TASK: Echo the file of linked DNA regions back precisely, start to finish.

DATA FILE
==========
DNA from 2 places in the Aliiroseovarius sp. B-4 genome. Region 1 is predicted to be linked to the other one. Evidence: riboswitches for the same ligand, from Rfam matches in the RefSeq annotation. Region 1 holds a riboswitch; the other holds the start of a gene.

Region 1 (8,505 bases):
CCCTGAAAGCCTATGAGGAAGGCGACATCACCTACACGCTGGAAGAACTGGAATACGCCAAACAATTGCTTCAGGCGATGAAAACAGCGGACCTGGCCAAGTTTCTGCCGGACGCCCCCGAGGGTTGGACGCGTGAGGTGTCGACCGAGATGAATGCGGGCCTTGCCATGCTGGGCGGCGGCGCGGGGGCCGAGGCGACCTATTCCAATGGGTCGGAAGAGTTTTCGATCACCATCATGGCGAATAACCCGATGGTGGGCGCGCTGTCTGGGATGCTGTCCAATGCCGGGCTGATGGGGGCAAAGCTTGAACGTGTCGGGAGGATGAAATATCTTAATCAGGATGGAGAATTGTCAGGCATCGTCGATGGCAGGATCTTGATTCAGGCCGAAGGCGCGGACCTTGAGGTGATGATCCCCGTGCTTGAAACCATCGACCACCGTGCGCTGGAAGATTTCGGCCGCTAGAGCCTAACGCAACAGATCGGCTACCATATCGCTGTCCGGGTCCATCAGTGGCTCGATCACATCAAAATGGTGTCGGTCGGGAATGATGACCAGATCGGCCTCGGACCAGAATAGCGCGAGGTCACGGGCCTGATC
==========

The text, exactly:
DNA from 2 places in the Aliiroseovarius sp. B-4 genome. Region 1 is predicted to be linked to the other one. Evidence: riboswitches for the same ligand, from Rfam matches in the RefSeq annotation. Region 1 holds a riboswitch; the other holds the start of a gene.

Region 1 (8,505 bases):
CCCTGAAAGCCTATGAGGAAGGCGACATCACCTACACGCTGGAAGAACTGGAATACGCCAAACAATTGCTTCAGGCGATGAAAACAGCGGACCTGGCCAAGTTTCTGCCGGACGCCCCCGAGGGTTGGACGCGTGAGGTGTCGACCGAGATGAATGCGGGCCTTGCCATGCTGGGCGGCGGCGCGGGGGCCGAGGCGACCTATTCCAATGGGTCGGAAGAGTTTTCGATCACCATCATGGCGAATAACCCGATGGTGGGCGCGCTGTCTGGGATGCTGTCCAATGCCGGGCTGATGGGGGCAAAGCTTGAACGTGTCGGGAGGATGAAATATCTTAATCAGGATGGAGAATTGTCAGGCATCGTCGATGGCAGGATCTTGATTCAGGCCGAAGGCGCGGACCTTGAGGTGATGATCCCCGTGCTTGAAACCATCGACCACCGTGCGCTGGAAGATTTCGGCCGCTAGAGCCTAACGCAACAGATCGGCTACCATATCGCTGTCCGGGTCCATCAGTGGCTCGATCACATCAAAATGGTGTCGGTCGGGAATGATGACCAGATCGGCCTCGGACCAGAATAGCGCGAGGTCACGGGCCTGATC